Tunisia morgue struggles with migrant bodies - GulfToday

Tunisia morgue struggles with migrant bodies


Forensic workers load into a truck the bodies of migrants in El Ketif, Gabes. Agence France-Presse

A putrid odour lingers outside a morgue in Tunisia’s coastal city of Gabes as dozens of bodies of would-be migrants to Europe pulled out of the sea await burial.

A string of deadly shipwrecks since May have left the North African country overwhelmed with bodies and struggling to find them a final resting place.

More than 80 drowned migrants have been retrieved from Tunisian waters -- most of them victims of a deadly July 1 shipwreck that left only three survivors.

Fished out of the sea between the port city of Zarzis and the tourist island of Djerba in the south, their bodies were brought to Gabes hospital -- the only facility in the region capable of taking DNA samples.

Under pressure from civil society groups, Tunisian authorities have stepped up efforts to systematically collect the DNA of each unidentified drowned migrant, hospital director Hechmi Lakhrech told AFP.

The samples could well be the only hope of informing the victims’ families of their fate, he added.

In the basement morgue, staff use surgical masks or simple scarves to fend off the stench of bodies stacked one top of the other on the floor.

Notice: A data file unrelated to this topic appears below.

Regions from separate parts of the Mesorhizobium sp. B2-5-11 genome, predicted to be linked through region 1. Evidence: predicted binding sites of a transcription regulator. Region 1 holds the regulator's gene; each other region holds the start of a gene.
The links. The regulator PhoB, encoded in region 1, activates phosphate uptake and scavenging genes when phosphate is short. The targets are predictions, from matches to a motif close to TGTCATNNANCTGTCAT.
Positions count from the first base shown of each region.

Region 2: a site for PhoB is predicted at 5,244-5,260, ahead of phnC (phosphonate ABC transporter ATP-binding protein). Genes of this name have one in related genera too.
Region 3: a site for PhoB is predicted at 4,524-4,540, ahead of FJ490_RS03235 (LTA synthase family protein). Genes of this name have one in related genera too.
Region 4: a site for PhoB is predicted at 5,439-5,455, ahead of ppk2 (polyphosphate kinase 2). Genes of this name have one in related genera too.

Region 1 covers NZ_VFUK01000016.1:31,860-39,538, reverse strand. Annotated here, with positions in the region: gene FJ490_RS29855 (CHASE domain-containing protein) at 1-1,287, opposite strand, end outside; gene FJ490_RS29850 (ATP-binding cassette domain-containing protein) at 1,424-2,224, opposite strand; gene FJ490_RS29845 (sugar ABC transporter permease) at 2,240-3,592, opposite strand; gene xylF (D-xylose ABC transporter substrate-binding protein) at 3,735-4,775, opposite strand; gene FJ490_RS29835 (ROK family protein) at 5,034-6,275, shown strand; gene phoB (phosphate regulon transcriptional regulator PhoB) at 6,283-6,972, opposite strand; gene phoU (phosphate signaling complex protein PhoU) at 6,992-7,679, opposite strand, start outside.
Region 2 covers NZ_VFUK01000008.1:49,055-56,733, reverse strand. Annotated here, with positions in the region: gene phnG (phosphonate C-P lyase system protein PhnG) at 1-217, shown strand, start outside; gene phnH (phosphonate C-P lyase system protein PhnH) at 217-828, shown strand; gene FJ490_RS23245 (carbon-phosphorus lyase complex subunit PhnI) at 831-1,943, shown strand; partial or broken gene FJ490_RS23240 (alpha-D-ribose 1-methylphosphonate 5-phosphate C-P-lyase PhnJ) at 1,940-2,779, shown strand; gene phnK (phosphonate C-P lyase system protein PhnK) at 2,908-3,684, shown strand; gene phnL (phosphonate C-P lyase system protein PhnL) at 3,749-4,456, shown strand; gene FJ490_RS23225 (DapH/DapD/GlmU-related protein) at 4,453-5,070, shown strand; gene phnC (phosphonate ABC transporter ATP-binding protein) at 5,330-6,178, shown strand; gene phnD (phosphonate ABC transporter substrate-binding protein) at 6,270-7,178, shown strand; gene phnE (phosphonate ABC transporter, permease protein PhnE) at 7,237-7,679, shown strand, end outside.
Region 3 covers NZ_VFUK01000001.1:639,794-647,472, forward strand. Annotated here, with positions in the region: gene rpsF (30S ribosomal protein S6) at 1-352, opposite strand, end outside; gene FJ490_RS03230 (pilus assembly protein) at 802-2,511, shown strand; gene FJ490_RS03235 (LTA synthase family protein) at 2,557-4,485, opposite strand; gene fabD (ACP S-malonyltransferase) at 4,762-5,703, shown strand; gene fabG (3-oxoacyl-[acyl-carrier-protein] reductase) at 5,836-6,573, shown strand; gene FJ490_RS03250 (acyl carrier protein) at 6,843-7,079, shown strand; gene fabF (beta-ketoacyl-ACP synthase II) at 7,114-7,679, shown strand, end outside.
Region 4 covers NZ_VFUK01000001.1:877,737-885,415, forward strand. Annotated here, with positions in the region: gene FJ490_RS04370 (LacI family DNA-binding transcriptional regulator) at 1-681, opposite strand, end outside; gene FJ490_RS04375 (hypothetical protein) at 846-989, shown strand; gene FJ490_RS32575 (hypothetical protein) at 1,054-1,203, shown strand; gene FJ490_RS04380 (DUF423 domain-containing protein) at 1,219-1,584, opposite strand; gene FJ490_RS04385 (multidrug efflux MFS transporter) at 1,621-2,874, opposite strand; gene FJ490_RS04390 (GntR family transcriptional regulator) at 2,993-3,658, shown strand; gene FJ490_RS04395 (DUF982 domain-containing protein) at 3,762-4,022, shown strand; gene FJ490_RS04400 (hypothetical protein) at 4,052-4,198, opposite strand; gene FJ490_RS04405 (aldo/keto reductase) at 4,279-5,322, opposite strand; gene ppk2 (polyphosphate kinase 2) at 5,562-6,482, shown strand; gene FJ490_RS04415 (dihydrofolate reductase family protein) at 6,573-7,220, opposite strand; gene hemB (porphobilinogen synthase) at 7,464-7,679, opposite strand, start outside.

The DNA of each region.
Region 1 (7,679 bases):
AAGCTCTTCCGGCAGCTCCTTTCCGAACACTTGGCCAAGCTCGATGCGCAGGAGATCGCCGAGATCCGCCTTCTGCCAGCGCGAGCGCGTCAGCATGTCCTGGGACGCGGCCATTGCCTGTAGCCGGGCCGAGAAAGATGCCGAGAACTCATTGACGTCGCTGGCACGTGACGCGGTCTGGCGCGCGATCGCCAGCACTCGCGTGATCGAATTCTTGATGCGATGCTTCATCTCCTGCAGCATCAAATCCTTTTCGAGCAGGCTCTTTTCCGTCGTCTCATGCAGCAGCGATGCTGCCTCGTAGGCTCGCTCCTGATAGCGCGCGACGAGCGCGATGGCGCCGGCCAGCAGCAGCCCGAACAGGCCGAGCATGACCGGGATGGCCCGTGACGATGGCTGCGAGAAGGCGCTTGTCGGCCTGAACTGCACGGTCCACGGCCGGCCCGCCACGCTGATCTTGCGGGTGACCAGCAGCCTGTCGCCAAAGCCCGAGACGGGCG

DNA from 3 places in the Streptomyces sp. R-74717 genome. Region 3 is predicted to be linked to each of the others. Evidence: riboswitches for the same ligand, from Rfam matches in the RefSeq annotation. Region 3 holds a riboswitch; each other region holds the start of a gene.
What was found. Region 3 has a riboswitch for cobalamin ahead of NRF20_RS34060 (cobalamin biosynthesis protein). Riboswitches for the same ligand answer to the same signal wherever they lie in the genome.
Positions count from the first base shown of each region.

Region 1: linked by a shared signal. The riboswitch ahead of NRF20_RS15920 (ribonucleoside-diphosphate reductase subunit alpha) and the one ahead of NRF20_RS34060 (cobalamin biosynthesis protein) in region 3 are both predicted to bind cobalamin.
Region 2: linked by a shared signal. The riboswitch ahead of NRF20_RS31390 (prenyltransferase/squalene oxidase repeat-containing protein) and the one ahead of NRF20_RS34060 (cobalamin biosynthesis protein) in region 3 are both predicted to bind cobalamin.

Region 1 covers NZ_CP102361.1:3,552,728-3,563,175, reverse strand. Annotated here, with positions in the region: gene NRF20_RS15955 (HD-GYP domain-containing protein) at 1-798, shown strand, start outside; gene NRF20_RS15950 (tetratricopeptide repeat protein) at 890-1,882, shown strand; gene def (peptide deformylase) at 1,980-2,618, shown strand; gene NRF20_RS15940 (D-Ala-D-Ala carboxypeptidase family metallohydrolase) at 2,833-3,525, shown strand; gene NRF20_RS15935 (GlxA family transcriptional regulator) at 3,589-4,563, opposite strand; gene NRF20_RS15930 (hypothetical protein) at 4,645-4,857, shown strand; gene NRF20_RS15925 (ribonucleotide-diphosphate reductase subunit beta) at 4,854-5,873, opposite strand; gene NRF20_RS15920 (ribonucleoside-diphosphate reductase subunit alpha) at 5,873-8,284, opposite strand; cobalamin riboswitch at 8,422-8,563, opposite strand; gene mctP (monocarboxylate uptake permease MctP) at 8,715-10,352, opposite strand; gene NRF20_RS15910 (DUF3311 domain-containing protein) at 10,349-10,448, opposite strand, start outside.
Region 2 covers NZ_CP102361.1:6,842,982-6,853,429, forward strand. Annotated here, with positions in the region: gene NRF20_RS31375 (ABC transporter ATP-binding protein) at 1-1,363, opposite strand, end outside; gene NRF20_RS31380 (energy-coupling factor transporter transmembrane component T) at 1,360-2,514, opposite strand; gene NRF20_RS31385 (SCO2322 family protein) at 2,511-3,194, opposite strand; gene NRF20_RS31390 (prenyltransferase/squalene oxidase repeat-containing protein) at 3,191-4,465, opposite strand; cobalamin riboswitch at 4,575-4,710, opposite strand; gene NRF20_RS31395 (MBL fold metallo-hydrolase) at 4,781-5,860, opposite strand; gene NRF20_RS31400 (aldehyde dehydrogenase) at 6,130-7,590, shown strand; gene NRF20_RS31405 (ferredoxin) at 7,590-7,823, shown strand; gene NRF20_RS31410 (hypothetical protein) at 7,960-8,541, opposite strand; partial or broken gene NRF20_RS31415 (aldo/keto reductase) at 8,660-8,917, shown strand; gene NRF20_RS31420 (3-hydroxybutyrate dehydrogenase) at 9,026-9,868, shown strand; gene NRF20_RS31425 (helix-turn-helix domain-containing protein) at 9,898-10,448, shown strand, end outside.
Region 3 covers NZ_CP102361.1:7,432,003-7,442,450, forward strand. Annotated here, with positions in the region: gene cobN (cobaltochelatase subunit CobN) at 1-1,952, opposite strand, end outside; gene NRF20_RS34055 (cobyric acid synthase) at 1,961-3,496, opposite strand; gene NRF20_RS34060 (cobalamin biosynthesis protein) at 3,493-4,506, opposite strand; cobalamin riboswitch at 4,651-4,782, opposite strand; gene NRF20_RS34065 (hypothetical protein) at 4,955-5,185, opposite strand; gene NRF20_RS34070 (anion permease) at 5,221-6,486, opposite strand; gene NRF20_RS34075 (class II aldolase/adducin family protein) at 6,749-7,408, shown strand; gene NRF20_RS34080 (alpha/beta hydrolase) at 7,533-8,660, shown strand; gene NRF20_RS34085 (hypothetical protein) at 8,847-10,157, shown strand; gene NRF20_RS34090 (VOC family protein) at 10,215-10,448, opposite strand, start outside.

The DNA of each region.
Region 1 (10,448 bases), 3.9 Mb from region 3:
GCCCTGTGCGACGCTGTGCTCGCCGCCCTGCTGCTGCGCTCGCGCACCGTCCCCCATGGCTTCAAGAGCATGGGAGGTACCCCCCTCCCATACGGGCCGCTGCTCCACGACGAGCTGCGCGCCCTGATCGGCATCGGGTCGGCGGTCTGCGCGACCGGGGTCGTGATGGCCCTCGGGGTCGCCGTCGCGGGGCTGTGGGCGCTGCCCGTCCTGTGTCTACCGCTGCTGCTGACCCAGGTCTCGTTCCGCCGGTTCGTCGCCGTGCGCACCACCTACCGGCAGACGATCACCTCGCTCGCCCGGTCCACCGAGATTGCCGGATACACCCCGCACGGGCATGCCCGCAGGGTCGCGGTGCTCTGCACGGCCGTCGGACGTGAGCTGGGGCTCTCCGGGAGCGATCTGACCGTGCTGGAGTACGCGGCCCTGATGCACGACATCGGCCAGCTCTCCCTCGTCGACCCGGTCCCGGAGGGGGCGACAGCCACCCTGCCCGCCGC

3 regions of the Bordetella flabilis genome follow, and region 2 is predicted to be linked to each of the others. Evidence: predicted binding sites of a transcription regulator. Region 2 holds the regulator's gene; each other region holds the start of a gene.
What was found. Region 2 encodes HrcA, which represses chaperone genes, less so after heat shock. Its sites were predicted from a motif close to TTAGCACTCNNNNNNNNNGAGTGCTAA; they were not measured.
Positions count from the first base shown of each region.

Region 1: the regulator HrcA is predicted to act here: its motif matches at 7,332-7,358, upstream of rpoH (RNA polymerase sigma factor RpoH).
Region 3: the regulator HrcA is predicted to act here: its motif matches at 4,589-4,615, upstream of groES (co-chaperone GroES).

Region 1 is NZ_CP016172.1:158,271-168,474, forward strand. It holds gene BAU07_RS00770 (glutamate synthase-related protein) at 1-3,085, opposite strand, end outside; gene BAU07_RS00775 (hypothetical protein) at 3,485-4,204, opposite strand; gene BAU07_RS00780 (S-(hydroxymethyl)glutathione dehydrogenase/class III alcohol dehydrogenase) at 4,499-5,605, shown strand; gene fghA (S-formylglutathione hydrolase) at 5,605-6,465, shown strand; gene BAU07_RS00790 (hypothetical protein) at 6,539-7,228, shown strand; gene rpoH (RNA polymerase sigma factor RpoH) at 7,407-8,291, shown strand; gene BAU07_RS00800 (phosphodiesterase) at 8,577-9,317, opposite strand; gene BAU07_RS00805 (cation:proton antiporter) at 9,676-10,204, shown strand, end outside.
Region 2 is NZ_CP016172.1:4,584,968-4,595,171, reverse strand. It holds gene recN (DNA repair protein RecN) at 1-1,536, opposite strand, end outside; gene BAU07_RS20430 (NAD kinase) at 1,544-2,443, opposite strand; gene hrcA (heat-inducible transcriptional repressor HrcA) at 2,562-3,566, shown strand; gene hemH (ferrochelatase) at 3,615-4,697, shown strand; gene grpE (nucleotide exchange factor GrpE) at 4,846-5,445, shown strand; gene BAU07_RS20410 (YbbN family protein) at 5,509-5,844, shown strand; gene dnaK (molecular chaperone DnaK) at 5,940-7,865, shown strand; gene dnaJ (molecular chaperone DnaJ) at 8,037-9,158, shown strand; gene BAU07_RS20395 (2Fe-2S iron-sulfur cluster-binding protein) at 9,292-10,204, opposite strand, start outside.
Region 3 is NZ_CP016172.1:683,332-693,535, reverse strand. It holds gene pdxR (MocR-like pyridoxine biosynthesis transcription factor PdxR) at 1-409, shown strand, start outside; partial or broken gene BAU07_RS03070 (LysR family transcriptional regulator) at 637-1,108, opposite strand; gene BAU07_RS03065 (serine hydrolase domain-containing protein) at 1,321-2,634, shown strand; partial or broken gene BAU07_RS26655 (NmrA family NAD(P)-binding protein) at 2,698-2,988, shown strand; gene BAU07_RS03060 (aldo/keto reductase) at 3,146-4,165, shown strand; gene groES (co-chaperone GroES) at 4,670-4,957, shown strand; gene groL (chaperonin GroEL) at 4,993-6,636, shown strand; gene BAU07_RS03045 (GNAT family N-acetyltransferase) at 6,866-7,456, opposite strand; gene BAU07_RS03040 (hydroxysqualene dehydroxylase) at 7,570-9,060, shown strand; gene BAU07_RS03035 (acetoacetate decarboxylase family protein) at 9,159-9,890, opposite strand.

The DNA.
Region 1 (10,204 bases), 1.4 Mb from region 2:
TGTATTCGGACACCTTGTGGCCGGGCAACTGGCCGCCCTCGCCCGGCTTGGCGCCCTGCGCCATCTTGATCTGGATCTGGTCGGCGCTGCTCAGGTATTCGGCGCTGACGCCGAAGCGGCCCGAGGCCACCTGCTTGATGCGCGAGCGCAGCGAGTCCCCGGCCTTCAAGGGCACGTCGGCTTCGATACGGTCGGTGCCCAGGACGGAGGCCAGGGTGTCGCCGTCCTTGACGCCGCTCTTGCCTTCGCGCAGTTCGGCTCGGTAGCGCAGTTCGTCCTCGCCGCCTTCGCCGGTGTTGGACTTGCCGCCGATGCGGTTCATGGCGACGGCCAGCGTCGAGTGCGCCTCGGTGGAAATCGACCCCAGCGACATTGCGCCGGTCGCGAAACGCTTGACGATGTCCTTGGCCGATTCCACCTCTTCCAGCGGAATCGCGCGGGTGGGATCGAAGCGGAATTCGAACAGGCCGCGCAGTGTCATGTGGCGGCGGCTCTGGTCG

Since July 6, the numbers have “overwhelmed” the morgue’s 30-body capacity, said Lakhrech.

With just two forensic doctors and two assistants, not to mention a lack of equipment, the facility is struggling to keep them properly stored, he added.

After forensic tests, the bodies are kept at the morgue until a burial site is found, which in Tunisia is complicated, according to Gabes governor Mongi Thameur.

Many municipalities have refused to allow the drowned migrants to be buried in their cemeteries.

“Some fear the bodies carry cholera, and others refuse to bury people in Muslim cemeteries if their religion is unknown,” he told AFP.

It comes down to “a problem of mentality and also of humanity in some cases”, he said, adding that many people needed to be “sensitised”.

At the Bouchama cemetery, the only one in Gabes to have so far accepted migrant bodies, 16 graves dug off to the side lie empty.

“My parents are resting here, I don’t want non-Muslims to be buried by their side,” said one local resident.

Agence France-Presse

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